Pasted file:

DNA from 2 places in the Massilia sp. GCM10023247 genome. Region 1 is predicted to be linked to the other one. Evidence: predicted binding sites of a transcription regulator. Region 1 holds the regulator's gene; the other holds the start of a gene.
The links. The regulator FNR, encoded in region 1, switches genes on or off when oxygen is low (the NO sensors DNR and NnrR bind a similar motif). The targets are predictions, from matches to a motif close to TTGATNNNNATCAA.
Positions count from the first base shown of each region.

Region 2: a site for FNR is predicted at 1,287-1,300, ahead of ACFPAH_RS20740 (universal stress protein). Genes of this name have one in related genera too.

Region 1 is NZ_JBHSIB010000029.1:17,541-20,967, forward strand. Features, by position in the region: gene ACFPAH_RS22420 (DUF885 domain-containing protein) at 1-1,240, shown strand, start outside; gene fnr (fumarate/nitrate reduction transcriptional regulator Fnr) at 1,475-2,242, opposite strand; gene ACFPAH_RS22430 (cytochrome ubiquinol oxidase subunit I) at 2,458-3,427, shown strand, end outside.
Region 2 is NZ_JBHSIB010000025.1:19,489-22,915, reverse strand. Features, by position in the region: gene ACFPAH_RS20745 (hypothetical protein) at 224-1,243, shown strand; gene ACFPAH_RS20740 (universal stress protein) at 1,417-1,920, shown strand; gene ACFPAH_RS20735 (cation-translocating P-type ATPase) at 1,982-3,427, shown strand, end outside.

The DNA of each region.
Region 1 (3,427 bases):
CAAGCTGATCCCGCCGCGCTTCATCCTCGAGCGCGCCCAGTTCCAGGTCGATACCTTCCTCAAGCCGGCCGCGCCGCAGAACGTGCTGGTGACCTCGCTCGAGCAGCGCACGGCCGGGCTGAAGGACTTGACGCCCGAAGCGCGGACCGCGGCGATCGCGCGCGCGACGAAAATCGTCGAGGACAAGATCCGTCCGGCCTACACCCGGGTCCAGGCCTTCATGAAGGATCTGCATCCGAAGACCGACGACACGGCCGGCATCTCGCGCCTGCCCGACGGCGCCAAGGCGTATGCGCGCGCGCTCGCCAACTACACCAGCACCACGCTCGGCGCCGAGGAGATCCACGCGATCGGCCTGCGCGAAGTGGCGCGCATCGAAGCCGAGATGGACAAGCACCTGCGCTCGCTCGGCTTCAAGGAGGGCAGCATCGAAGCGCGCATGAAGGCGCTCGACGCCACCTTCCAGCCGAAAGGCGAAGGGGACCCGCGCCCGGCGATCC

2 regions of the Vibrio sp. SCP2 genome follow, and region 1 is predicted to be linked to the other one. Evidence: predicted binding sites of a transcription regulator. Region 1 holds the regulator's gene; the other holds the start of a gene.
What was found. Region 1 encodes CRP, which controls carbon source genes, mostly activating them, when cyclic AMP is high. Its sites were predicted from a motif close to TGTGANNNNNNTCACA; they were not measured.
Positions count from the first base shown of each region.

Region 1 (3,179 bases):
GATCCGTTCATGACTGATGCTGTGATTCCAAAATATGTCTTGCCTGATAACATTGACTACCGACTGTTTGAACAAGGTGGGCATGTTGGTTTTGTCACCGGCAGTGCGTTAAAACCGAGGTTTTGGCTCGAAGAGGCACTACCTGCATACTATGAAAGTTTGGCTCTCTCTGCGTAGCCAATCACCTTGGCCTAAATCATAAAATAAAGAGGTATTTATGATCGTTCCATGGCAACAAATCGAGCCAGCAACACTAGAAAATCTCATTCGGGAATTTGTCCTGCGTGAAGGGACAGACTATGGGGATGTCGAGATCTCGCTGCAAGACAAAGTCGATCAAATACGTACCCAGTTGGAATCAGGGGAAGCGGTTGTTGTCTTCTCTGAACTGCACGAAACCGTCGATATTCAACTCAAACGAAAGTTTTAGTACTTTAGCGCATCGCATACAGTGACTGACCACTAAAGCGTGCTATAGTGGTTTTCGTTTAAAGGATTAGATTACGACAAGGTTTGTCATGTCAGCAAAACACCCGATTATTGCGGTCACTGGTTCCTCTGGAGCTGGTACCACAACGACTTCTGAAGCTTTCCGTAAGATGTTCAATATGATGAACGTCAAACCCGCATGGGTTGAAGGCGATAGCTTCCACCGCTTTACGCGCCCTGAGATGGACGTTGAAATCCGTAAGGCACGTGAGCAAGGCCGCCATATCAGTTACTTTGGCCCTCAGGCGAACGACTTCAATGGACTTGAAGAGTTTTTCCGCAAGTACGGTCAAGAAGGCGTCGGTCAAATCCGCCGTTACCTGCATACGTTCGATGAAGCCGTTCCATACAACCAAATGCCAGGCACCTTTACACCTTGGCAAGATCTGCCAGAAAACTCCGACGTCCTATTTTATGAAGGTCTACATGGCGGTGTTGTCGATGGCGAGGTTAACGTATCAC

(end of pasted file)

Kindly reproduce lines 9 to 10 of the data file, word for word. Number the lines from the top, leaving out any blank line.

CAAGCTGATCCCGCCGCGCTTCATCCTCGAGCGCGCCCAGTTCCAGGTCGATACCTTCCTCAAGCCGGCCGCGCCGCAGAACGTGCTGGTGACCTCGCTCGAGCAGCGCACGGCCGGGCTGAAGGACTTGACGCCCGAAGCGCGGACCGCGGCGATCGCGCGCGCGACGAAAATCGTCGAGGACAAGATCCGTCCGGCCTACACCCGGGTCCAGGCCTTCATGAAGGATCTGCATCCGAAGACCGACGACACGGCCGGCATCTCGCGCCTGCCCGACGGCGCCAAGGCGTATGCGCGCGCGCTCGCCAACTACACCAGCACCACGCTCGGCGCCGAGGAGATCCACGCGATCGGCCTGCGCGAAGTGGCGCGCATCGAAGCCGAGATGGACAAGCACCTGCGCTCGCTCGGCTTCAAGGAGGGCAGCATCGAAGCGCGCATGAAGGCGCTCGACGCCACCTTCCAGCCGAAAGGCGAAGGGGACCCGCGCCCGGCGATCC

2 regions of the Vibrio sp. SCP2 genome follow, and region 1 is predicted to be linked to the other one. Evidence: predicted binding sites of a transcription regulator. Region 1 holds the regulator's gene; the other holds the start of a gene.